Margie Curcio

I was lucky enough to receive a manuscript of Margie’s to review during a round of Sixfold in 2014. Not only was Margie’s poetry the stand-out of the entire competition for me, it also contained some of the most vibrant, thoughtful and sensual lines I’ve ever had the pleasure to read. Margie is an exceptionally talented writer who sets the page alight with her mouth-watering descriptive phrasing and careful word selection. She manages to imbue love poems with a sense of freshness and changed perspective, bringing new life and a sleek, modern feel. I frequently find myself slipping right out of this world and into the world she has conjured as I read.

Prior to reading ‘Orphans’, I would have struggled to choose just one of Margie’s poems to feature – but, in an ocean of stars, this one shines brightest of all for me. I hope you enjoy it as much as I do.

“She holds the pen that spells the end, she traces me and draws me in.” – Metallica, Sweet Amber


A fat, black, beer-bellied fly got in the elevator
and rode with me to the balcony on the second floor. In the space between,

hardly a breath,

all I could remember was that first cool night, your cool green eyes,
stone-washed sea glass – rough edges churned smooth in the crush and turn of ancient sand,
glowing in the hum of electrified beer signs, piercing the dark of that late-October night.
I always thought they were blue –
like the soft cotton blanket in the hatchback of my ’89 Dodge –

The catch of breath,
thick in my throat
as I, coming out,
and you, going in.
The slight, polite, quarter inch turn of our bodies, courteously not bumping.
As we passed, eyes locked in the aftermath,
I already knew –
I wanted you to touch me.


is all I had said.
The word slipped carelessly from between my teeth.
Low, breathily, aloud – out before I could stop myself thinking it.
And I, betrayed by my own lips,
momentarily disarmed by your masculine beauty –
Adonis’ perfection in human form.
And you, the expression of your mossy eyes confessing you had heard. (I was glad.)
Mesmerized, foolish girl – I drove off.

And I –
thankful for the red light, the timely pause slowing the glide of my drive home –
got out of my sporty, tough-girl car, walked up to yours,
Marlboro smoke leaking from your cracked window –
took aim for the gap and dropped the slip of paper into your lap.
I knew you would call.

I didn’t want to love you –
the stormy twilight in your grassy eyes,
chiseled cheek bones, perfect jaw line,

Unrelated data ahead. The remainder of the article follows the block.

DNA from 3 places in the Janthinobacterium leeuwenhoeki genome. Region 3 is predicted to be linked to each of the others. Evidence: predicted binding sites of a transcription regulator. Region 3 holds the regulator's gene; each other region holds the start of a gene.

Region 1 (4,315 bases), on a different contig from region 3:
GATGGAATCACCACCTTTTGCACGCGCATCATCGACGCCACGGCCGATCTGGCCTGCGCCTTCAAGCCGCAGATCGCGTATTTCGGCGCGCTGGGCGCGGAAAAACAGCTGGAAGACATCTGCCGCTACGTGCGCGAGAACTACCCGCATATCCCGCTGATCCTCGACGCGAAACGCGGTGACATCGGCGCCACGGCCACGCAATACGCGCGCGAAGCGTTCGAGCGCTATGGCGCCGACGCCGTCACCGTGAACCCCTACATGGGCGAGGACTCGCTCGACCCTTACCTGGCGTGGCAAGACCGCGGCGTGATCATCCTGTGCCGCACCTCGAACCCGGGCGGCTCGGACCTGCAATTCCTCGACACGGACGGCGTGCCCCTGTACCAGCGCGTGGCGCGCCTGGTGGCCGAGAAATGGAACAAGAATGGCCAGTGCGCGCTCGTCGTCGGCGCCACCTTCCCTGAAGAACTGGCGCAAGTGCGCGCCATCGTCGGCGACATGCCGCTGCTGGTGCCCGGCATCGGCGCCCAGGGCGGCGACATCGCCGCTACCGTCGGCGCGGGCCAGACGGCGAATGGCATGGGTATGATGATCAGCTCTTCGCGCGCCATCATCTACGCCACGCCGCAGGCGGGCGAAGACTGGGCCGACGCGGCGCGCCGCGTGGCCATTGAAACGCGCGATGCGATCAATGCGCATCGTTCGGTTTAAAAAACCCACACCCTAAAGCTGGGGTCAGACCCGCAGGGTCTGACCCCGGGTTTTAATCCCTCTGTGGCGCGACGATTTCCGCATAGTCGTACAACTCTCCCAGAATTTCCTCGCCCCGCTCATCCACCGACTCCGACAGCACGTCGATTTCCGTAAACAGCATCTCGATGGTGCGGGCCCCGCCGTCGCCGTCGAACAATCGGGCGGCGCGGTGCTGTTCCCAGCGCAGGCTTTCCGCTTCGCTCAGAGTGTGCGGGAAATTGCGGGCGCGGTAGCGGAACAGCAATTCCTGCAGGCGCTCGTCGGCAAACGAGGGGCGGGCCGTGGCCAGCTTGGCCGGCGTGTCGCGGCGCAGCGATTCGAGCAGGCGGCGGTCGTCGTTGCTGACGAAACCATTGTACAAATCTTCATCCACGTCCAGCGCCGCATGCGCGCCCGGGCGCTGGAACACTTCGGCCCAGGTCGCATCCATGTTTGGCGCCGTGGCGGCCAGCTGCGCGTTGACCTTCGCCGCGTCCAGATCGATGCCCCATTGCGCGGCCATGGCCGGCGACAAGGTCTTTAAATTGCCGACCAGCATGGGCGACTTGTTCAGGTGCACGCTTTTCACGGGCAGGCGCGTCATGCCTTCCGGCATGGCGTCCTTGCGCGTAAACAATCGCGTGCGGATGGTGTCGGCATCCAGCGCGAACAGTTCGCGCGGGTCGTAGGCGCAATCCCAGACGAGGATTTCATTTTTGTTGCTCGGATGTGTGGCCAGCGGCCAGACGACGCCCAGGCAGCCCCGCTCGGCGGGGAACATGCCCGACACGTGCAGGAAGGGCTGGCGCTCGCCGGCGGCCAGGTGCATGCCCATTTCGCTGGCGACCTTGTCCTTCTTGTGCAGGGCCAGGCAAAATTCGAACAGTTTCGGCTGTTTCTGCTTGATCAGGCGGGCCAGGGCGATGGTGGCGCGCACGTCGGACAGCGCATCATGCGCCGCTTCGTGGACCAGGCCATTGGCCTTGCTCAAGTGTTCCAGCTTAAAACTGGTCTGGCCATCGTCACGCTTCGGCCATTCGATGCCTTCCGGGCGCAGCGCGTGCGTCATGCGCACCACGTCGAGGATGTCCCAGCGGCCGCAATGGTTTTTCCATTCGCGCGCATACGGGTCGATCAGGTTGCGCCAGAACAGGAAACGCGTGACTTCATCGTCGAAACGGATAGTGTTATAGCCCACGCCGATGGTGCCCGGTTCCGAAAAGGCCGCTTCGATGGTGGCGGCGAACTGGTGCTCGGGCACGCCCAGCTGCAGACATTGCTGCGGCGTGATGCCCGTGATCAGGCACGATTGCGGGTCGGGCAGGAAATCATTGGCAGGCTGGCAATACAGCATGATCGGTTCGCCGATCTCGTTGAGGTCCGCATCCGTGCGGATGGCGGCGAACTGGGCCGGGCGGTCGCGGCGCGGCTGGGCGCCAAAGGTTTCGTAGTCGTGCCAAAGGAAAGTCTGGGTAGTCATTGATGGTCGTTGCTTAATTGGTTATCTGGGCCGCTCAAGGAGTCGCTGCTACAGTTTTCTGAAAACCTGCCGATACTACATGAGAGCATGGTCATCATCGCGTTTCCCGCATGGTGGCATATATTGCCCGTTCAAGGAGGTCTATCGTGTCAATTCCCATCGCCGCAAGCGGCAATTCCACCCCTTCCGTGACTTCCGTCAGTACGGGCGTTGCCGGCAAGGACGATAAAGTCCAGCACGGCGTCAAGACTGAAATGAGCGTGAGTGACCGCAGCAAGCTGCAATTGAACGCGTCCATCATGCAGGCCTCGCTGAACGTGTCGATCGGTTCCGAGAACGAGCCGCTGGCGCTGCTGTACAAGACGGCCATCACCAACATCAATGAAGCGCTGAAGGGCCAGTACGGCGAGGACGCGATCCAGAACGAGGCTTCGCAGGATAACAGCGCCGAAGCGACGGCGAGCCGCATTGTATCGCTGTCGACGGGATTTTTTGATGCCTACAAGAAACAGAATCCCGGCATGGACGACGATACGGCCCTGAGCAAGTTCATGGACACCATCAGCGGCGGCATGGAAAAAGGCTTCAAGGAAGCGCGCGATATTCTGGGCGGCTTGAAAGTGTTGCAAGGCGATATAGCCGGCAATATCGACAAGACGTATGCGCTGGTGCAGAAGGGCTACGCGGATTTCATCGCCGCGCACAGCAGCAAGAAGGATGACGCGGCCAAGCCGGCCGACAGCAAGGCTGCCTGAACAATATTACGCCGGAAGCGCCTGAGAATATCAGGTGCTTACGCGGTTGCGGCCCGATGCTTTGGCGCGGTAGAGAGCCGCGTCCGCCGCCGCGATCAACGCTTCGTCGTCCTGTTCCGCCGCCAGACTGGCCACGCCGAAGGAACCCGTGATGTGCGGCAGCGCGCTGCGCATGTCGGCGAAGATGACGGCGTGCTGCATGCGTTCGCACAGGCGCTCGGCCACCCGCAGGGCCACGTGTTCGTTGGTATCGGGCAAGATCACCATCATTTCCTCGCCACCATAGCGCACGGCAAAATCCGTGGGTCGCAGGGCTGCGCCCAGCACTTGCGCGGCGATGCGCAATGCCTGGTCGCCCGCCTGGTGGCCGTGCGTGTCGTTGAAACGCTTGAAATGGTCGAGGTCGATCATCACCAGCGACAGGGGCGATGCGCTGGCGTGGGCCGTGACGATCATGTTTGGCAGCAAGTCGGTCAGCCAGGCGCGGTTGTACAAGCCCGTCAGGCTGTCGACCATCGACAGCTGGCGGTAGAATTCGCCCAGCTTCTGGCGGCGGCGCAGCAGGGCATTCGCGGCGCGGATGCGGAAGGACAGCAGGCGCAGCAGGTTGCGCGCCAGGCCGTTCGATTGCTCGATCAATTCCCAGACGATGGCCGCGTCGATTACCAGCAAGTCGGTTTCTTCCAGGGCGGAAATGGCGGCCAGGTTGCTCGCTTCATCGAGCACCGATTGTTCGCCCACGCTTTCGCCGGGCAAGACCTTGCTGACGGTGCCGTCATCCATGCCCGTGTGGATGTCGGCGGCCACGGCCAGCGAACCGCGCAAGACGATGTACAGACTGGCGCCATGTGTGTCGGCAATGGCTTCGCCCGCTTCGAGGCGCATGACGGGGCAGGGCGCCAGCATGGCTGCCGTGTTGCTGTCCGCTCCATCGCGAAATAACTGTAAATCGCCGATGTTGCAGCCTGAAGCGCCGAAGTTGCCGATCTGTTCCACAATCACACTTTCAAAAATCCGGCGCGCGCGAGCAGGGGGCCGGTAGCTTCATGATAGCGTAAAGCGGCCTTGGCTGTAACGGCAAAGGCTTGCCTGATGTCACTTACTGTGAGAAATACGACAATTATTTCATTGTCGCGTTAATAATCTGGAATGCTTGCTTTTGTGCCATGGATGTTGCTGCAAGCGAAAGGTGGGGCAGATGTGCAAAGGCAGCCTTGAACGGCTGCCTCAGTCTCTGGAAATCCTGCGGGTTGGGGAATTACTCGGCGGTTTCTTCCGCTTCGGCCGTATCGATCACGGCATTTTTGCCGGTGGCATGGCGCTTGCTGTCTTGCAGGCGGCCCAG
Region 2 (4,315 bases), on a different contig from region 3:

you hair, seasoned by dirt and sweat and plumbing grease,
your muscular drummer’s arms,
the turn of bicep to elbow


the curve of a Soquel mountain road,
your scarred plumber’s hands.
Our scarred orphan souls.

Certain experiences connect people,

death – loss – rape

connect us
in a way nothing else can.
It is lonely and beautiful –
the tragic, the vile, drawing us together,
parting us from others.
Recognized by intuition, the words never spoken.
Children irrevocably lost
to the spiders’ endless spinning –
caught in silky-webbed lies,
their reckless feeding,
wantonly drinking the blood of our youth.
insignificant in their hunger for flies,
but together,
we somehow feel real again.

And sane. And whole.

You know what your hands on my body have cost me.
I know, the splinters in the tops of my feet are a gift.
You know why my hair flames red.
I know, the scratch of your stress-bitten nails, a blessing.
You know why my eyes spit fire.
I know, your palms anoint my shoulders.
You drink down the acid of other men, swallow willingly, I understand.
We know, the violent clinging to something as dark and real as the ghosts living inside us.

We find comfort together,
in a place few understand.
It is our uninhibited taking back of the stolen, nameless things.

We stop just short of “I love you,”
but I love you – I have always loved you.
I love the secret, the ugly,
the misshapen pieces,
the familiar, innate brokenness,
the sharp cut shards, untouchable fragments at our cores.
I want your dirty, your dark, your fucked up parts.
I want the skeletons,
the ear-splitting rage of your tortured psyche.
I want the fractured haunting.
That part of you will always be mine, only mine.

I tell myself I am writing you so I can forget,
so I can let go, but
I am not convinced.
I know it is a lie.

© 2014 Margie Curcio
originally published in Porter Gulch Review 2015